MOGADISHU, Jan. 31 (Xinhua) -- Somalia and the United Nations on Wednesday launched a major innovation challenge to seek ideas from young Somalis on improving the living conditions of people in internally displaced persons (IDPs) communities.
Both Somali government and UN officials who attended the launch in Mogadishu urged the Somali youth to develop solutions for tackling the many problems facing IDPs in their country.
Achim Steiner, the United Nations Development Programme (UNDP) Administrator advised the youth to develop professional networks to promote their innovations.
"We do a lot of emergency support. But what we love the most is to work with people like you because if we can succeed with you, to help you to the next level, you will take Somalia to its next level," he said in a statement issued by the UN mission in Somalia (UNSOM).
The challenge is part of an ongoing "Innovate for Somalia" project led by UNDP, in collaboration with Somali government which has conducted two previous innovation challenges to improve the dairy industry and on coding development focused apps.
The third of its kind, the new innovation project is open to young Somali IDPs, returnees and young people from host communities.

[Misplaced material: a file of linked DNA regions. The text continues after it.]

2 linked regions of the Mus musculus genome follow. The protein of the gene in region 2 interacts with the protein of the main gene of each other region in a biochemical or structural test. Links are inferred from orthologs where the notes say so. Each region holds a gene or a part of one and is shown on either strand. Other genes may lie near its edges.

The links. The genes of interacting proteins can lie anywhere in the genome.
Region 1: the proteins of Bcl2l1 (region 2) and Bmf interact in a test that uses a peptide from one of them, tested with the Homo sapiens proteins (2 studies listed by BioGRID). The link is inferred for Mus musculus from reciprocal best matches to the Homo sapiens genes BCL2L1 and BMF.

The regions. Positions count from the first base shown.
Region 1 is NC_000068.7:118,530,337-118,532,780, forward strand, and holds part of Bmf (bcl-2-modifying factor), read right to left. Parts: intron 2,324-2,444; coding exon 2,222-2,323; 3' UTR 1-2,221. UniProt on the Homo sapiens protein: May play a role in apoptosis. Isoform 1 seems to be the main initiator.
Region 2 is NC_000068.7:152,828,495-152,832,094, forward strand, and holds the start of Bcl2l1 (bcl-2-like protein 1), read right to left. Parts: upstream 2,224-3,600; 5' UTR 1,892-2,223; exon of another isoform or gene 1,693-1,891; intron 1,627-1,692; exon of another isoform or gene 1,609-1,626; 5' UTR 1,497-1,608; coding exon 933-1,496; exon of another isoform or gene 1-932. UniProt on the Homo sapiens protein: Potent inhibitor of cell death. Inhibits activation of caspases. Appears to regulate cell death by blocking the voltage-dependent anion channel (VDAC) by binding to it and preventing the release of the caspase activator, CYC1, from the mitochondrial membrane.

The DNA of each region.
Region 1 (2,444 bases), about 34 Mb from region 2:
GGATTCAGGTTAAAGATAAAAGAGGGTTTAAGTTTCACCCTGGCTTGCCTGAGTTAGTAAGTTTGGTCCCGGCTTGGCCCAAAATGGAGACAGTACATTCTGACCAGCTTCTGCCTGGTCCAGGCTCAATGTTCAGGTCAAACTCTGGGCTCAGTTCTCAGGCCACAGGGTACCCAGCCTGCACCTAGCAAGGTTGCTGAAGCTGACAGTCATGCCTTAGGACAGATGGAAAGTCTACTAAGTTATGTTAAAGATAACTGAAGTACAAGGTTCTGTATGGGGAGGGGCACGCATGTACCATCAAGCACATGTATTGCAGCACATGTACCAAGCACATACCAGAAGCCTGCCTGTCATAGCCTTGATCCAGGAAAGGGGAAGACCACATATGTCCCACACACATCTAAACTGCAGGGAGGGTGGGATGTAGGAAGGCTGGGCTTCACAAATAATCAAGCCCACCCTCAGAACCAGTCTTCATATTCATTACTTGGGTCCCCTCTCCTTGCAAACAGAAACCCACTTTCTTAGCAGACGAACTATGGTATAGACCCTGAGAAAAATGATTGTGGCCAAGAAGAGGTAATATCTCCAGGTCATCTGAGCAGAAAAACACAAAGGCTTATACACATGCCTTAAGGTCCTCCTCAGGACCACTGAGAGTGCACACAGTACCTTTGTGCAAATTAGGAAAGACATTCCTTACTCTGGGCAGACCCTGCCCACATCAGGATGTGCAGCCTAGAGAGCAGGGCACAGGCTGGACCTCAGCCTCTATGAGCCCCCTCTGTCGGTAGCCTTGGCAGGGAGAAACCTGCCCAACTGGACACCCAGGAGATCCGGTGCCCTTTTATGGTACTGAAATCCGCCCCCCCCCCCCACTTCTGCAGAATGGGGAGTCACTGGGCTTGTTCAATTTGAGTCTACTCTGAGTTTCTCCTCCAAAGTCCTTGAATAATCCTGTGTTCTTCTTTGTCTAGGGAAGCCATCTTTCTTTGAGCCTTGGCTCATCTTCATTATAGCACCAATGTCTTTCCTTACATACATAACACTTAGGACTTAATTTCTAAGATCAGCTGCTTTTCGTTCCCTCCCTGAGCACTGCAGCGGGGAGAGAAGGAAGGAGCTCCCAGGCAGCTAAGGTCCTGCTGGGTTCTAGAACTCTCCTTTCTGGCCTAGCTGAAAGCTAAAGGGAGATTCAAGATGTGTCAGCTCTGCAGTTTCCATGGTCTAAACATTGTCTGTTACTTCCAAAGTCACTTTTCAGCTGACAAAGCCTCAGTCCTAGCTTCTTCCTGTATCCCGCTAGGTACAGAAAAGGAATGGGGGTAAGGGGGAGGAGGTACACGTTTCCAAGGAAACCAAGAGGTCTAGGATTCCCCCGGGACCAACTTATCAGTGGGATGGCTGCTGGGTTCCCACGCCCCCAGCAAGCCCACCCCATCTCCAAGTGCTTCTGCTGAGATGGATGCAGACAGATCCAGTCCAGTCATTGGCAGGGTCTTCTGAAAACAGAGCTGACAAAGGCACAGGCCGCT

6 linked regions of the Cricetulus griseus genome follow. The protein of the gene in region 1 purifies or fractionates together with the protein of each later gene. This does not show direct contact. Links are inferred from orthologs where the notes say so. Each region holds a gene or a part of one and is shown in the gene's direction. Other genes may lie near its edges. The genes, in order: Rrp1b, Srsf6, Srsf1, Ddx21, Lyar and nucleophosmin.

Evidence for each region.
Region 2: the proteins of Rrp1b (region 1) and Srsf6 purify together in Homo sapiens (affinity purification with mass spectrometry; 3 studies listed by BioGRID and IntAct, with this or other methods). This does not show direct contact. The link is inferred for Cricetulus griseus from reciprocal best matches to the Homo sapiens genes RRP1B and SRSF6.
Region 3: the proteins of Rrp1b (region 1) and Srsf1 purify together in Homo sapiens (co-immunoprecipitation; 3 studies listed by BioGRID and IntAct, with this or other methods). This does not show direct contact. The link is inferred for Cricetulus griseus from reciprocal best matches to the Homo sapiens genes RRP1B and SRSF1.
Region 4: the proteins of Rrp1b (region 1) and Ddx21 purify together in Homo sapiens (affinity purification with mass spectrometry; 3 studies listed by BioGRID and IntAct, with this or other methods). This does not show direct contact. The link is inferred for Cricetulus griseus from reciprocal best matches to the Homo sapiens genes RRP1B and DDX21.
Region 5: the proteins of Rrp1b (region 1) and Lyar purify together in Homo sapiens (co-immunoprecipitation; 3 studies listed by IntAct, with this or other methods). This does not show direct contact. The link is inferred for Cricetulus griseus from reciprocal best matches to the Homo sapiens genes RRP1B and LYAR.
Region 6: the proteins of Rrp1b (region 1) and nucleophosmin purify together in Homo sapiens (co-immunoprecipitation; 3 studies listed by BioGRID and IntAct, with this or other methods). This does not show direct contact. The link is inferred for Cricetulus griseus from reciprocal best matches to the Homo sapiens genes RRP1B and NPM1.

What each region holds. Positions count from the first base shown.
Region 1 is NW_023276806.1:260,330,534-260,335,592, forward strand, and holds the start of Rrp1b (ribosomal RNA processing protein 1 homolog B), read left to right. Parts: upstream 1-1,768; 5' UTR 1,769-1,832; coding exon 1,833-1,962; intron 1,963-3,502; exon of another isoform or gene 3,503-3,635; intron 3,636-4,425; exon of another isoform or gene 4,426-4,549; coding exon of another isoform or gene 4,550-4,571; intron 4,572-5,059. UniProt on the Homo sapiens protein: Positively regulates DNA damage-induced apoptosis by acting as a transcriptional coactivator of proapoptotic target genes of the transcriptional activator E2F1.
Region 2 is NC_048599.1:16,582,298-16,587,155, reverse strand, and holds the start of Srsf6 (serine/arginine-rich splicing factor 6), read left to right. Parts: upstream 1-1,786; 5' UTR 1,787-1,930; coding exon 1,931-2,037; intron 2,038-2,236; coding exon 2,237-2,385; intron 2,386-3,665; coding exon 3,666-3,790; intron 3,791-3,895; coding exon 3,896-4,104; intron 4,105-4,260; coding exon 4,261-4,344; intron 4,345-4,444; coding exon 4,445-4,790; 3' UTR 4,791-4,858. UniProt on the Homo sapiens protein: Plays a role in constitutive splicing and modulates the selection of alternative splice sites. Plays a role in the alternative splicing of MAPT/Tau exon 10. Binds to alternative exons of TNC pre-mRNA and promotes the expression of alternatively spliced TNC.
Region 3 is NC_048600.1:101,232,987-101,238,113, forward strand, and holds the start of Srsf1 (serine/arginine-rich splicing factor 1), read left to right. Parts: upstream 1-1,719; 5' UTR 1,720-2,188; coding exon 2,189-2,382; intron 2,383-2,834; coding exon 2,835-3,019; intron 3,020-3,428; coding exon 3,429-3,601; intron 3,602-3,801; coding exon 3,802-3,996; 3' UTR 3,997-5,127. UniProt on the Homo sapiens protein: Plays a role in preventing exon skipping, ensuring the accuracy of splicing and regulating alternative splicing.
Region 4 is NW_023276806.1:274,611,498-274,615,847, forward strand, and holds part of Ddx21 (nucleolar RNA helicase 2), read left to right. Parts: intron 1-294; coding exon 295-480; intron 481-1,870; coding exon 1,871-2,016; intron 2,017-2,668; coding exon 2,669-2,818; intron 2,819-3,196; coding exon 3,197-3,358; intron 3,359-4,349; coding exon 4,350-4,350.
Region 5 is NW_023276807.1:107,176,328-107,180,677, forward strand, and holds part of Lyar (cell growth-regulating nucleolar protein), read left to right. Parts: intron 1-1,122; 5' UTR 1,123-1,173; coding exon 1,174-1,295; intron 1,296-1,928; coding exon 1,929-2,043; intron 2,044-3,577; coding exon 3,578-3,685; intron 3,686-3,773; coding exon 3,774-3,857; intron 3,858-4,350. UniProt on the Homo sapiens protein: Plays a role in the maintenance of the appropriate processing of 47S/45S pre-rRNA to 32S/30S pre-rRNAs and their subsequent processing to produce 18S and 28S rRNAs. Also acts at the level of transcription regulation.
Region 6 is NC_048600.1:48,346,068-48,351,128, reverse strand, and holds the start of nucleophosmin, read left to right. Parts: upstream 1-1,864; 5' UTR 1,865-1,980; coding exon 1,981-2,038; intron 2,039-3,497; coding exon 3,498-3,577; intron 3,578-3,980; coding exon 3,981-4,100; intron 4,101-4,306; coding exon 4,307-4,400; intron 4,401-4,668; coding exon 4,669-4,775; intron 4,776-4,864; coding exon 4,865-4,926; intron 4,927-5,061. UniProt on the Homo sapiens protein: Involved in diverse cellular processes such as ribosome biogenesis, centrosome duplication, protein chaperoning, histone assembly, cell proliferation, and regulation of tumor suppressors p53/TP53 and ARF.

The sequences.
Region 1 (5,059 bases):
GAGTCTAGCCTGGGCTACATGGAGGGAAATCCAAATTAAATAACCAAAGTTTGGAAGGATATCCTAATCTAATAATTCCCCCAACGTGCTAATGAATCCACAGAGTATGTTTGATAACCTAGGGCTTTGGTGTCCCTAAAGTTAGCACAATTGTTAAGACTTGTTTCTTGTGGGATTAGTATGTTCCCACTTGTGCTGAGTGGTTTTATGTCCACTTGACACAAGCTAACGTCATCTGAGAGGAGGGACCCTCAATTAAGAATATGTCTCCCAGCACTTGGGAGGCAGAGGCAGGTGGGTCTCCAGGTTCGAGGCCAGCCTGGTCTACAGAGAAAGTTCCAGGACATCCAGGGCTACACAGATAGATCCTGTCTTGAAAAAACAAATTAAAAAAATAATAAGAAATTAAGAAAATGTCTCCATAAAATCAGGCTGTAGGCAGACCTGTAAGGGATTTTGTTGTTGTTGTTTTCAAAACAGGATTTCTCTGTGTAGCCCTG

Mark Lowcock, Emergency Relief Coordinator and head of the UN Office for the Coordination of Humanitarian Affairs (OCHA) said no country wants to be reliant on emergency assistance.
"And the only way I can achieve my dream of not being needed anymore (as UN Emergency Relief Coordinator) is if Achim (Steiner) is fantastically successful in helping all of you to be fantastically successful. As far as I am concerned, you are the solution, and good luck," Lowcock said.
The officials welcomed innovative ideas developed by young Somalis that can address the various social and economic difficulties facing their country.
World Bank Senior Vice-President Mahmoud Mohieldin called on young Somalis to maximize the opportunities provided by the government, civil society and Somalia's development partners under the innovation challenge.
"As the World Bank, we do business with governments directly. But we have a very strong private sector arm, and I am pleased to know from my colleague today that we have a fund of around 10 million U.S. dollars dedicated for Somalia to help the start-ups, small and micro enterprises," noted Mohieldin.
The inaugural "Innovate for Somalia" camp was held in October 2017, where young people were given the opportunity to pitch their business ideas in order to raise start-up funding.
The most viable solutions for improving the living conditions and livelihoods of IDPs will be supported through entrepreneurship trainings, incubation and access to finance.